Her singing style had its roots in the Gwalior gharana, but it also assimilated the nuances of Jaipur and Kirana gayaki due to her exposure to the music of topmost artistes visiting her home and exchanging notes with her learned father at Kanpur. She also learnt under Pandit Gajanan Bua Joshi, after shifting to Pune with her husband Professor Hari Sahasrabuddhe in 1984.Veena was mostly known as a khayal and bhajan singer. She believed that real appreciation of our music needs a little bit of initiation, hence she would acquaint her listeners with the name of the raga and tala and the words of the bandish or composition she was going to present, before opening each of her concert. In fact, she took regular music appreciation lessons at the IIT Kanpur, where her husband used to teach engineering.A hundred per cent tuneful, unblemished voice with tremendous melodic appeal, intellectual grasp of the nature of raga and its reposeful rendition, neatly enunciated lyrical content and precise intonation were the hallmark of her impressive presentations.Her rigorous riyaaz had enabled her to execute the most difficult and complicated taans with effortless ease. She was a gifted composer also and hence offered a rich variety in her repertoire. Her ease with the laya or the rhythmic aspect, was equally admirable. She would play with the rhythm at will, while singing a bandish, because she would have internalised the rhythmic cycle to let it flow like a parallel track inside her. This was mostly evident when she sang the compositions of her mentor Balwant Rai Bhatt, who composed with the pen-name ‘Bhava-Rang’, with a penchant on the rhythmic aspect.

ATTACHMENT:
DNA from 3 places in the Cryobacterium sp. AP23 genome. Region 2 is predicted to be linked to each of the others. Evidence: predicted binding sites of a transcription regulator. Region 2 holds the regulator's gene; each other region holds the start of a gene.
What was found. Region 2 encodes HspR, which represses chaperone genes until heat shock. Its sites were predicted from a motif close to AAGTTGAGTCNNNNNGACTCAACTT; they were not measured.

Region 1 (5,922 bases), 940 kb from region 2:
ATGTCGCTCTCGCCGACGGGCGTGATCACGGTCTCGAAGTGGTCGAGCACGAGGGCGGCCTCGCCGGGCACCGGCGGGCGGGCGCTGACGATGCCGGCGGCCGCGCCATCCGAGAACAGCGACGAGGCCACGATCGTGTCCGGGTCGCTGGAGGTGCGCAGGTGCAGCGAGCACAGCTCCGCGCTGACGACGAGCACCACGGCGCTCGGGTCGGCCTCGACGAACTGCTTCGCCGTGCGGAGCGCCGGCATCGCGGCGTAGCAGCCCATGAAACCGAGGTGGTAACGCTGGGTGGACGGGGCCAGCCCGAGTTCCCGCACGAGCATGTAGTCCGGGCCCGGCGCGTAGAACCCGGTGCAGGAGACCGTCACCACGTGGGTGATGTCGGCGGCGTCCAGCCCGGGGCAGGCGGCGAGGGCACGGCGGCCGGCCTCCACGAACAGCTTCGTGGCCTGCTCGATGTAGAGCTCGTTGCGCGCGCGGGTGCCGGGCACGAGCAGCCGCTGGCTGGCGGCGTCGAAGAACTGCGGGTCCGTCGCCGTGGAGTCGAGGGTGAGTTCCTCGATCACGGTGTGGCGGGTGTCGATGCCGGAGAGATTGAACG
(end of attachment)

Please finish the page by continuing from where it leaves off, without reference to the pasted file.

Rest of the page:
A gifted teacher herself, the vidushi has left behind a host of accomplished vocalists trained under her watchful eyes. She was a dedicated guru who taught with meticulous clarity and took pains to do so. She would, for instance, not only explain the difference between Puria, Marwa and Sohini ragas, that have exactly similar swaras; but would also show it practically, singing each one of the raga with their finer nuances to show how they differ with each other. Her lecture demonstrations were equally popular where she would explain the finer points of music, so that anyone could enjoy and appreciate it.While in Kanpur, she also trained students choir at the IIT and staged a few wonderful performances. This encouraged her to look critically at forms of music other than Indian classical. She listened to Jazz and works of Mozart and Beethoven from Western classical music and experimented with it. Once she performed with Patricia Rozario (Mumbai-born British Soprano) at the Durbar Festival in London.She held the position of the Head of Music Department at the SNDT University, Pune, bringing her incisive vision and impeccable performance skills to the academia and enriched students’ learning experience. She also encouraged her students to learn and appreciate other forms of art, like dance, painting and sculpture, which she believed would enhance the aesthetic quality of their music presentation.She experimented with thematic presentations like ‘Ritu-Chakra’ and composed Marathi poems in Hindustani ragas for her album “Bhav-Veena”. Sahasrabuddhe recorded a number of ragas with clarity of concept and detailed rendition, singing khayal and tarana. She had left her inimitable mark on bhajan singing too. Her bhajans in ‘Bhakti-Mala’ series are still a favourite. She has left behind a substantial plethora of her live concerts recording too which will keep her musical memory alive in the hearts of music lovers for a long time.
Source & Credit :-http://www.thehindu.com/features/friday-review/in-tune-with-rhythm-divine/article8819866.ece
Forwarded By:- Shri. Jainendra Nigam, PB News Desk, firstname.lastname@example.org